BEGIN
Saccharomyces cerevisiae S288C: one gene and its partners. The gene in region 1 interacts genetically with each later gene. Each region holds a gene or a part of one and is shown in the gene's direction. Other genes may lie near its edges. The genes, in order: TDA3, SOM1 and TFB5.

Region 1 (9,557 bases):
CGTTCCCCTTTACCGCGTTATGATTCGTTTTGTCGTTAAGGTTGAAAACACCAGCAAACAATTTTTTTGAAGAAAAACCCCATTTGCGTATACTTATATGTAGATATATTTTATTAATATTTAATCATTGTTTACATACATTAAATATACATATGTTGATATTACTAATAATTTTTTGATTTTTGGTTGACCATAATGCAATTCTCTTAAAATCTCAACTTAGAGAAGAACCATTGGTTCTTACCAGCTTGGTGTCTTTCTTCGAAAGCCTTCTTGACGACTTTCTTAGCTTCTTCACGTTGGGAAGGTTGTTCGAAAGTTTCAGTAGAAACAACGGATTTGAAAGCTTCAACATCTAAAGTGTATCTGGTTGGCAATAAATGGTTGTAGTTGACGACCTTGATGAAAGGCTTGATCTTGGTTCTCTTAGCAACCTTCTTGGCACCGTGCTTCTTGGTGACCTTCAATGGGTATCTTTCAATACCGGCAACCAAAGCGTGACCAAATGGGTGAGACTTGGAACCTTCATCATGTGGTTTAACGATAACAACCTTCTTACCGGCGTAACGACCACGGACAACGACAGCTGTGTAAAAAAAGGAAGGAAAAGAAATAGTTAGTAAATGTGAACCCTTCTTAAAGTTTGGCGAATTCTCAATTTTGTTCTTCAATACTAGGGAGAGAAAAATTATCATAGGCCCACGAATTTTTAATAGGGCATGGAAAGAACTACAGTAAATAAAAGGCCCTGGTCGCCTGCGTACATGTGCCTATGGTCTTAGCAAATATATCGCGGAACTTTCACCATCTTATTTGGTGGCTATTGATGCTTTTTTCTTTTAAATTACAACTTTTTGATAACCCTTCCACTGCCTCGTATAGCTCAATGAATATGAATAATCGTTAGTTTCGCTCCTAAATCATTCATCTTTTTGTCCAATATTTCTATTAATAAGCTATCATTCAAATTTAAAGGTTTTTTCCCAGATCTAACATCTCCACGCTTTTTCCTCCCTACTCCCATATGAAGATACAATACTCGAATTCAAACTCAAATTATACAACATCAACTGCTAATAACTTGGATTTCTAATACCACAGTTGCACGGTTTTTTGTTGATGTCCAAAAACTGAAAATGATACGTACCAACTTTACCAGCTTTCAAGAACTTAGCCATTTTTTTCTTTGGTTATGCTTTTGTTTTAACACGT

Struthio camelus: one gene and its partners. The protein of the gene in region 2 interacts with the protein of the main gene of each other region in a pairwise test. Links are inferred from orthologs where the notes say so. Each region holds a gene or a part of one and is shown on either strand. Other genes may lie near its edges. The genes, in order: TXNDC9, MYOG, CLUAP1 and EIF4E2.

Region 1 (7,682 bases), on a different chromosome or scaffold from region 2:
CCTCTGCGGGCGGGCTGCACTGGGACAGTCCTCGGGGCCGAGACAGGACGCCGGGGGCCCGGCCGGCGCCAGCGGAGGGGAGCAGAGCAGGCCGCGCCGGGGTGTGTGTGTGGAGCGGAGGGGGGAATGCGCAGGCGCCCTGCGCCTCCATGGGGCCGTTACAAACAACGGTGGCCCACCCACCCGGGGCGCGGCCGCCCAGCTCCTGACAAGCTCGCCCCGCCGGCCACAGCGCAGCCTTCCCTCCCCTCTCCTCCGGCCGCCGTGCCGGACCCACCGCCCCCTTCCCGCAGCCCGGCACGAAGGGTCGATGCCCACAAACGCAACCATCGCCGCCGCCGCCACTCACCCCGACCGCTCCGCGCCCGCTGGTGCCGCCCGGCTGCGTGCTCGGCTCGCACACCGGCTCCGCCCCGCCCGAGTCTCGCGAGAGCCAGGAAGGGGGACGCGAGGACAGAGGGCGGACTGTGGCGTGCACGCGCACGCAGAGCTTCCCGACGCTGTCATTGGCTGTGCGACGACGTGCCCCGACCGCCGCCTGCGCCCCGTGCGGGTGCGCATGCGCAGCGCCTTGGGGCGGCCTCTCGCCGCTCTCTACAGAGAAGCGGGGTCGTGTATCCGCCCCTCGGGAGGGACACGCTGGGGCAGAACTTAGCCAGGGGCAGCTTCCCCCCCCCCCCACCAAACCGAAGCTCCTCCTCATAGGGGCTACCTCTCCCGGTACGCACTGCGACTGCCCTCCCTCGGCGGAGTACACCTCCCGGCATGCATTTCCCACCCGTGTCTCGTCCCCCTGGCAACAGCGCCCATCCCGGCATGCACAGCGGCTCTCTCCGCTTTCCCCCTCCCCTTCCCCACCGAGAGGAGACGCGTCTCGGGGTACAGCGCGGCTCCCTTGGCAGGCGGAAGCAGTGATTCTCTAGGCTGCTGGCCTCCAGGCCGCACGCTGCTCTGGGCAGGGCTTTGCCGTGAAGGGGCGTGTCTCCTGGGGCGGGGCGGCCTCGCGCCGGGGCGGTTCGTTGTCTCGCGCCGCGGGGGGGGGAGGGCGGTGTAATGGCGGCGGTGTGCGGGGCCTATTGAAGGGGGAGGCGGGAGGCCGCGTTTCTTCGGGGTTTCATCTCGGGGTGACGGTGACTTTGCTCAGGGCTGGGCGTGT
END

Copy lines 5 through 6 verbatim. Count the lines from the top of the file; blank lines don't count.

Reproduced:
Region 1 (7,682 bases), on a different chromosome or scaffold from region 2:
CCTCTGCGGGCGGGCTGCACTGGGACAGTCCTCGGGGCCGAGACAGGACGCCGGGGGCCCGGCCGGCGCCAGCGGAGGGGAGCAGAGCAGGCCGCGCCGGGGTGTGTGTGTGGAGCGGAGGGGGGAATGCGCAGGCGCCCTGCGCCTCCATGGGGCCGTTACAAACAACGGTGGCCCACCCACCCGGGGCGCGGCCGCCCAGCTCCTGACAAGCTCGCCCCGCCGGCCACAGCGCAGCCTTCCCTCCCCTCTCCTCCGGCCGCCGTGCCGGACCCACCGCCCCCTTCCCGCAGCCCGGCACGAAGGGTCGATGCCCACAAACGCAACCATCGCCGCCGCCGCCACTCACCCCGACCGCTCCGCGCCCGCTGGTGCCGCCCGGCTGCGTGCTCGGCTCGCACACCGGCTCCGCCCCGCCCGAGTCTCGCGAGAGCCAGGAAGGGGGACGCGAGGACAGAGGGCGGACTGTGGCGTGCACGCGCACGCAGAGCTTCCCGACGCTGTCATTGGCTGTGCGACGACGTGCCCCGACCGCCGCCTGCGCCCCGTGCGGGTGCGCATGCGCAGCGCCTTGGGGCGGCCTCTCGCCGCTCTCTACAGAGAAGCGGGGTCGTGTATCCGCCCCTCGGGAGGGACACGCTGGGGCAGAACTTAGCCAGGGGCAGCTTCCCCCCCCCCCCACCAAACCGAAGCTCCTCCTCATAGGGGCTACCTCTCCCGGTACGCACTGCGACTGCCCTCCCTCGGCGGAGTACACCTCCCGGCATGCATTTCCCACCCGTGTCTCGTCCCCCTGGCAACAGCGCCCATCCCGGCATGCACAGCGGCTCTCTCCGCTTTCCCCCTCCCCTTCCCCACCGAGAGGAGACGCGTCTCGGGGTACAGCGCGGCTCCCTTGGCAGGCGGAAGCAGTGATTCTCTAGGCTGCTGGCCTCCAGGCCGCACGCTGCTCTGGGCAGGGCTTTGCCGTGAAGGGGCGTGTCTCCTGGGGCGGGGCGGCCTCGCGCCGGGGCGGTTCGTTGTCTCGCGCCGCGGGGGGGGGAGGGCGGTGTAATGGCGGCGGTGTGCGGGGCCTATTGAAGGGGGAGGCGGGAGGCCGCGTTTCTTCGGGGTTTCATCTCGGGGTGACGGTGACTTTGCTCAGGGCTGGGCGTGT